Grotesque, in love,
spiritual, in decay,
I wrote love’s necrosis
in morse code from the grave,
I sought love in blackoutsand drug-induced paranoia,
against the nothing where
people turn into puppets filled with hair.
My mouth seized with terror.
My mind frozen. Tongue bit in half.
Once, I heard love's voice from a convent
at the rim of a red arroyo in Santa Fe.
A saintly presence stood in the picture window.
"Guarding a holy place," I thought.
A whisper for release came from behind adobe walls
like a woman's body waiting for touch.
My hunger reached for her voice,
but reeled away tremulous before the pure
presence, and I continued on that road
looking for a drink or to get laid.
But love came to me in that voice, so I can write:
“I once prayed at the Church of Despair.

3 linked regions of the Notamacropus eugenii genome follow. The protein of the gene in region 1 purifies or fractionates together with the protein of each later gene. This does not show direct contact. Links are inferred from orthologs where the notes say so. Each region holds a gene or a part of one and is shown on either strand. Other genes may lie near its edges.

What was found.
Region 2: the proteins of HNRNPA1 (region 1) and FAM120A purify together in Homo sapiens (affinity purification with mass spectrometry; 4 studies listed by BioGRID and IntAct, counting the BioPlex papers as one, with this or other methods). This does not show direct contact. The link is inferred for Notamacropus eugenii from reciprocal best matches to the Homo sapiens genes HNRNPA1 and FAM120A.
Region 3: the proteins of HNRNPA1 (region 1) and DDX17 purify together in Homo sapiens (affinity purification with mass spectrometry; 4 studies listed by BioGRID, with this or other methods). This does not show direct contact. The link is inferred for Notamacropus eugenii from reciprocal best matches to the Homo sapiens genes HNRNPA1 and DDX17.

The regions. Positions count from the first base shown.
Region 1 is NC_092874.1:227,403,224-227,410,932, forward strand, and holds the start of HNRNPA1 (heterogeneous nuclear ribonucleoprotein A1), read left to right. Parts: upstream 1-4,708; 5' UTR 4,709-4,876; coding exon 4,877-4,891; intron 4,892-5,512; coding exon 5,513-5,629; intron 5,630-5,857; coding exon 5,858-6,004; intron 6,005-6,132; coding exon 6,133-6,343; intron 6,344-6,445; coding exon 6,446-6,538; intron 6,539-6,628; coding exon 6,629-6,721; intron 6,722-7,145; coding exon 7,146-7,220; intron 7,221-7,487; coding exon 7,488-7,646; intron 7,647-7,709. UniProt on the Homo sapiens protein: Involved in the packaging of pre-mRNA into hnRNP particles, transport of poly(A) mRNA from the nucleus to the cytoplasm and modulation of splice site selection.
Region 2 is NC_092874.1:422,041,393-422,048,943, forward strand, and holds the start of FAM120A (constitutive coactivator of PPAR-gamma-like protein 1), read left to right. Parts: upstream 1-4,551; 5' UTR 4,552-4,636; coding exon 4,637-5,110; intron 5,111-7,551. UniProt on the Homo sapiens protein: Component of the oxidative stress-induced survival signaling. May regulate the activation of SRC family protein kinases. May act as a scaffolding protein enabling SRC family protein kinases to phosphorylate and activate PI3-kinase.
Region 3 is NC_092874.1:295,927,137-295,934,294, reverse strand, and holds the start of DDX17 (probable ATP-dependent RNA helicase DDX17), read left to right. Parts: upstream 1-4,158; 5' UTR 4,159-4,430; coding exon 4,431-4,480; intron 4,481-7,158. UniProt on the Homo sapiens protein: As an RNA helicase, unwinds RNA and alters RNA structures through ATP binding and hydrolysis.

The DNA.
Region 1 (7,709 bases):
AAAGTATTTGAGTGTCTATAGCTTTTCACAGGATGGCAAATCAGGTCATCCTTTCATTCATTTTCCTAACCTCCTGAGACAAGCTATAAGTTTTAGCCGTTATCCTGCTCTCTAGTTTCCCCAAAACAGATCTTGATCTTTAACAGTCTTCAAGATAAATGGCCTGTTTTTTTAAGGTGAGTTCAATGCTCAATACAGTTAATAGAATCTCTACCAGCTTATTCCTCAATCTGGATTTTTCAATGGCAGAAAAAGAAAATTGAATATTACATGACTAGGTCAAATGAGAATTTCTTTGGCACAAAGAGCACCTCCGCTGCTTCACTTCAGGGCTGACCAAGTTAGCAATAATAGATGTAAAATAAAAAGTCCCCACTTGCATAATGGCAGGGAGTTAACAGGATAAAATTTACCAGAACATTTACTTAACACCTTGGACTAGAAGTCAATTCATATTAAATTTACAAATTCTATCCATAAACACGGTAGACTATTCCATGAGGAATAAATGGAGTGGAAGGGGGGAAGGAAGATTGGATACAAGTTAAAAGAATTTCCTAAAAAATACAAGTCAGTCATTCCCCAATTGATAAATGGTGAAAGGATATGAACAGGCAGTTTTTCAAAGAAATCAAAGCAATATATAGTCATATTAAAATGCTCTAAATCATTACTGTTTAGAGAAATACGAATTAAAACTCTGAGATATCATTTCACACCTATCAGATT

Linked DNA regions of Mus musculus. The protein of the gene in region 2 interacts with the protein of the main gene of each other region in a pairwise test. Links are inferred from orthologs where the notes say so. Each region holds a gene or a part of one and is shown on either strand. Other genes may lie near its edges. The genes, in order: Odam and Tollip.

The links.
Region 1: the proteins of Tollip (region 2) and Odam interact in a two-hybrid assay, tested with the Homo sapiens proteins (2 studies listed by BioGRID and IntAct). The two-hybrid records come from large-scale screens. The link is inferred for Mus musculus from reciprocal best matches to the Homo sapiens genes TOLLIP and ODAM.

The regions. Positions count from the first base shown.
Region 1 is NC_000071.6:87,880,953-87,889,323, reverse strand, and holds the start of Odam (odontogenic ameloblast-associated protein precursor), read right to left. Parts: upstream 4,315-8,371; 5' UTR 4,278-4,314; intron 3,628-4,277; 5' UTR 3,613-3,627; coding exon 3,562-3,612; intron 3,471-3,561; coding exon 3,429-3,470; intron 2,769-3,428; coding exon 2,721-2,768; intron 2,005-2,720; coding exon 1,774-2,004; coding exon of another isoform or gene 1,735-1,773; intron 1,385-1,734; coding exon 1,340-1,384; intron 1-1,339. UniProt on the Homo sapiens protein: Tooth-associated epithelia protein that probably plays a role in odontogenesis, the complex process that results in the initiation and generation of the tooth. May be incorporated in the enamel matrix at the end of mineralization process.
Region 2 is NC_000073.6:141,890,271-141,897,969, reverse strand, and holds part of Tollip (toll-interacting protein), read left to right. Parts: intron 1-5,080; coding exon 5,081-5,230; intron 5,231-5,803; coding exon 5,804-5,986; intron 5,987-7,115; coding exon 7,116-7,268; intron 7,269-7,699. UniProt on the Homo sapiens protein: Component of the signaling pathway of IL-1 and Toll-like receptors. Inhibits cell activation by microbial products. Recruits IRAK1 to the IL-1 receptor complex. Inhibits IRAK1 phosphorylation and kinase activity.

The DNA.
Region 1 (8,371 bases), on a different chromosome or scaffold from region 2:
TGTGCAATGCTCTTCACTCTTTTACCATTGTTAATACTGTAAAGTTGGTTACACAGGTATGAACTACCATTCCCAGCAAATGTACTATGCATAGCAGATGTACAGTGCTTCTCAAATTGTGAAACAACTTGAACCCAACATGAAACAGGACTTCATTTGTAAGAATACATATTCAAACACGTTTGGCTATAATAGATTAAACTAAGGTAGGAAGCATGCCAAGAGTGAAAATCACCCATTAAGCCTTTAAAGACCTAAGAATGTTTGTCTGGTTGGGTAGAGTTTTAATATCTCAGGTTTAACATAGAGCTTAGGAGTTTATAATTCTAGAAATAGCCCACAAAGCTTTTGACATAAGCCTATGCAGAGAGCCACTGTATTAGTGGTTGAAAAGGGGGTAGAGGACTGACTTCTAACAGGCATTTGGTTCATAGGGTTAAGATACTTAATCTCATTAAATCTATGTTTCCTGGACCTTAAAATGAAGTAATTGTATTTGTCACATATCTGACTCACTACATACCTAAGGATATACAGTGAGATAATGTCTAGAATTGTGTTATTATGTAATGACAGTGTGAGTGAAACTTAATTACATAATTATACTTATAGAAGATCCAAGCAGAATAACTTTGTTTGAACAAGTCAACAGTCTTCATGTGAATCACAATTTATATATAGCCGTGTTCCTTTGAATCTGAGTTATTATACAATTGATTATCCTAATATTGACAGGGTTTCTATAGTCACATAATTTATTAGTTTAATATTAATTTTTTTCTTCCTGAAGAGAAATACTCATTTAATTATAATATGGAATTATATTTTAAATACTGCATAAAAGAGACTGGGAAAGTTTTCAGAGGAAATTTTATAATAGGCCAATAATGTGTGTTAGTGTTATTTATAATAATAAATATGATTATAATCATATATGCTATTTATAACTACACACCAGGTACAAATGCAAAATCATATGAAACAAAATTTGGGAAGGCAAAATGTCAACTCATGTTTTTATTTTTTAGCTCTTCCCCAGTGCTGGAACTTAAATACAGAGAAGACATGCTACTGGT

You embrace the indefinable there.
Walls and windows splinter at your feet.
Death is in the ground.
You hear your own disgust. Your own hate.
You hope it’s not a virus going around.”
(c) copyright 2012 Charles David Millet. All rights reserved.
This is an unpublished poem, posted now in response to @manicddaily's poetry prompt at dVersePoets.com. Karin's idea is that we should write something in the French poetic tradition. This poem is always related in my mind with Baudelaire's poetry, which I read continually as a younger poet. I hope it is "twisted" enough to fulfill Karin's prompt description.
Image: This work is in the public domain in the United States, and those countries with a copyright term of life of the author plus 100 years or less.